Wednesday, March 9, 2016

Japanese Floral Arranging: Ikebana

While roaming the blogosphere last month, I came across the Japanese art of Ikebana on FTD.  It's a very strict and lovely form of flower arranging, and the pieces look different from anything I've seen before.  Ikebana literally translates to "giving life to flowers" or "arranging flowers", but artists use more natural pieces than just flowers to bring in movement, lines, and shape to the piece.  Arrangements often include branches to add height and leaves to add lines among the flowers.  The results are unique, emotive, and stunning creations.

The beautiful art form of Japanese ikebana flower arranging
photo by Manuel via Flickr
Though many ikebana pieces look wild and free, there are serious rules and principles involved, and the art form of ikebana actually heavily depends on discipline, similar to bonsai.  As FTD explains, "Ikebana is seen as more than just decorative, it is a spiritual process that helps one develop a closeness with nature and merge the indoors and outdoors."

Ikebana pieces are created in silence, which encourages patience and meditation as the artist considers what they're making and how it should be designed.  The silence also encourages acceptance and appreciation of the chosen floral elements and of their beauty and imperfections.

The practice of Ikebana began around the second half of the 15th century, and it has developed into many different schools, philosophies, and styles in the last 500 years, including the recent evolution of free style.  All the styles look different and involved different formations or rules.  If you're interested in getting an overview of the more notable schools of ikebana, I recommend checking out this section of the Wikipedia article, and for different styles, check out the right sidebar of Ikebana International.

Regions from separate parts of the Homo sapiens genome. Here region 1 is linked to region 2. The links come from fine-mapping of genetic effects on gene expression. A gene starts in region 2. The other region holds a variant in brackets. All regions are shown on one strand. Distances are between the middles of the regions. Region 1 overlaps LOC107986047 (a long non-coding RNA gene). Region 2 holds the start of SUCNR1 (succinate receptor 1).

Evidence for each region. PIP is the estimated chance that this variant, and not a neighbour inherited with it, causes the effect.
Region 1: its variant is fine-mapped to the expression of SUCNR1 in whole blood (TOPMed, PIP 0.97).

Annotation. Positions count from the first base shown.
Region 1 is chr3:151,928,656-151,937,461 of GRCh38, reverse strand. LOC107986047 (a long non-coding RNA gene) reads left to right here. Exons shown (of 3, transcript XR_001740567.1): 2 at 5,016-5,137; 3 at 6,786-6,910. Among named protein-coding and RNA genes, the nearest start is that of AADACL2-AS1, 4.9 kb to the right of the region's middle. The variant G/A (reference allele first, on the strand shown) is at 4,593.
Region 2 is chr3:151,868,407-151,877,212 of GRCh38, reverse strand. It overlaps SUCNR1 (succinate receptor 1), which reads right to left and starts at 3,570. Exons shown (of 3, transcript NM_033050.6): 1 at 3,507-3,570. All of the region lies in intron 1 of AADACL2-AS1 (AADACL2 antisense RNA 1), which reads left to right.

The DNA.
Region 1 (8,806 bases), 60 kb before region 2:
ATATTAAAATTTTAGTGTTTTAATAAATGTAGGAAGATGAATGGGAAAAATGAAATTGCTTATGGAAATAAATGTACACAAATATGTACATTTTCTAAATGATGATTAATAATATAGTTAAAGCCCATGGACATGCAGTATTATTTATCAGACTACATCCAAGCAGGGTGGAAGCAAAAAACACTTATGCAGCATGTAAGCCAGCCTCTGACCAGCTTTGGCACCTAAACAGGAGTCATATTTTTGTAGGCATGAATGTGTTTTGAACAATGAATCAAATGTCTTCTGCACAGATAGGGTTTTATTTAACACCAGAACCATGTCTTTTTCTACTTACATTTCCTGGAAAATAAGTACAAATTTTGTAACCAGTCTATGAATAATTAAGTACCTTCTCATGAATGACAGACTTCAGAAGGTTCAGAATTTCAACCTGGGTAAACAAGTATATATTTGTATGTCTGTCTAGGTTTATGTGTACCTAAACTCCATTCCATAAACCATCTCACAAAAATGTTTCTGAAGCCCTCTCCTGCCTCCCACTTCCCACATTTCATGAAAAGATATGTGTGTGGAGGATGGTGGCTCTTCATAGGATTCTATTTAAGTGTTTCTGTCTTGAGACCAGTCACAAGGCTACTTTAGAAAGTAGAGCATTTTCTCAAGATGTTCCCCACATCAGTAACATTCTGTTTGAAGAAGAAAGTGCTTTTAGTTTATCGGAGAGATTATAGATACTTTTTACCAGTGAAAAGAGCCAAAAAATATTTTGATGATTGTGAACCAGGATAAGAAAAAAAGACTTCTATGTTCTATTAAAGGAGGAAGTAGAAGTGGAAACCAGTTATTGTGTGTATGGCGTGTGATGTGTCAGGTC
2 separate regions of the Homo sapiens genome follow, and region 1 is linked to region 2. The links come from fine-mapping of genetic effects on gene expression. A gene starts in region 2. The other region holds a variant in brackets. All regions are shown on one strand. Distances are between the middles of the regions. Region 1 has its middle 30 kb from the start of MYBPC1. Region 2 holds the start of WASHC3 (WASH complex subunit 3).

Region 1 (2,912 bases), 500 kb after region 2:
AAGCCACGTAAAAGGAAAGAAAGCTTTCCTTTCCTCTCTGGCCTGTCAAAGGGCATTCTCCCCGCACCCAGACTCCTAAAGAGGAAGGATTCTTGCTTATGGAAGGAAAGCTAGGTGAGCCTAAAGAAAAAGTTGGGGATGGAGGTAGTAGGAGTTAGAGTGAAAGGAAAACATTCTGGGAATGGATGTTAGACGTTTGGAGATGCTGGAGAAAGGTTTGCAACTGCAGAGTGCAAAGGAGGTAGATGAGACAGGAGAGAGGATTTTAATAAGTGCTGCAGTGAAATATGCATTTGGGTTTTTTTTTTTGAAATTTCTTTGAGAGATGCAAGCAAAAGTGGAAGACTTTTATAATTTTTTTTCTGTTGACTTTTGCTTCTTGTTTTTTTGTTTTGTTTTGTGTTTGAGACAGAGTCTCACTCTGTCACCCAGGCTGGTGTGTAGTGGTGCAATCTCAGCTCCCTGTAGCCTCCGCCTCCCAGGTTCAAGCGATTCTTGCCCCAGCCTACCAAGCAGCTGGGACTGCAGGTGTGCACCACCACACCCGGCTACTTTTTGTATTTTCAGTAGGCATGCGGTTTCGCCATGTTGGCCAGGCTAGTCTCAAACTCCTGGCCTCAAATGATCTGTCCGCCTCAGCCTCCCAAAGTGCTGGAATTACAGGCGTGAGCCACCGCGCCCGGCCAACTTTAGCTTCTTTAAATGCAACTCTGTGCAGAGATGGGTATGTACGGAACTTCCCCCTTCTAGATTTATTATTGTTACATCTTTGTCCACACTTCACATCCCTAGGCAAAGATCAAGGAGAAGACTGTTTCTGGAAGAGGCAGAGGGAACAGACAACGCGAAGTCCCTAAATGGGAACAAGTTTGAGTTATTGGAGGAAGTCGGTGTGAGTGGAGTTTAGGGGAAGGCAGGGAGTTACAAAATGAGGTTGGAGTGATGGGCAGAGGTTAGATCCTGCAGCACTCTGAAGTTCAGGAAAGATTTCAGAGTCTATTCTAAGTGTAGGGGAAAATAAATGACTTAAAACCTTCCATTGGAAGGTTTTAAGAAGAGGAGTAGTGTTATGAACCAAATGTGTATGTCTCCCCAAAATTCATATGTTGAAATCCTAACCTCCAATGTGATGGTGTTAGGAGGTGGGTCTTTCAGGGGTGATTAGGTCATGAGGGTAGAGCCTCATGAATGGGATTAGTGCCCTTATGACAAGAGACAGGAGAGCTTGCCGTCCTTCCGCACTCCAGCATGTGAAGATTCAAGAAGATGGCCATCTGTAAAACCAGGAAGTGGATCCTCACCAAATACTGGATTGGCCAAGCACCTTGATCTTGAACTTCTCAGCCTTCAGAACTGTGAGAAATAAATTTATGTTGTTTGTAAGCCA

When arranging the piece, artists focus on lines, shape, and form as they adhere to the higher principles of minimalism and the natural way of nature.  Each arrangement has three distinct elements used to represent heaven at the highest point of the arrangement (called shin), man in the middle (soe), and earth at the bottom (hikae).  Other flowers or elements not part of those three are called jushi.  The container is also important, of course, but not as much as a focal point as the organics being used.

Principles of ikebana flower arranging
Principles of Ikebana via FTD

I'd love to have the chance to create something like this!  The arrangements are so elegant and peaceful.  They're such an interesting combination of simplicity and complexity.  If you want to get your hands dirty, too, this post from MakeZine shares some great information about ikebana 101, along with some practical tips for starting some of your own arrangements. 

For additional reading:
Here are some ikebana gallery pictures from Keith Stanley. 
Check out the Nordic Lotus Ikebana Blog for lots of photos and info.
I've also pinned a lot of ikebana pictures to my Flora Pinterest board.
I'd love to have a huge coffee table book of Ikebana photos like this one called Whispering Flowers.


Are there any particular styles of flower arranging that you gravitate to?  Would you have an ikebana arrangement in your house?  Do you think you'd ever take an ikebana class?  I totally would.

1 comment:

  1. It's such a beautiful art. I remember seeing the similar arrangements in some cafes I went to, but never realized how they could be a part of such an art. AMAZING! I have some money-plants at home and I might try it on them. They wouldn't turn out super nicely, but I so wanna feel the peace in doing so!

    Noor | Noor's Place


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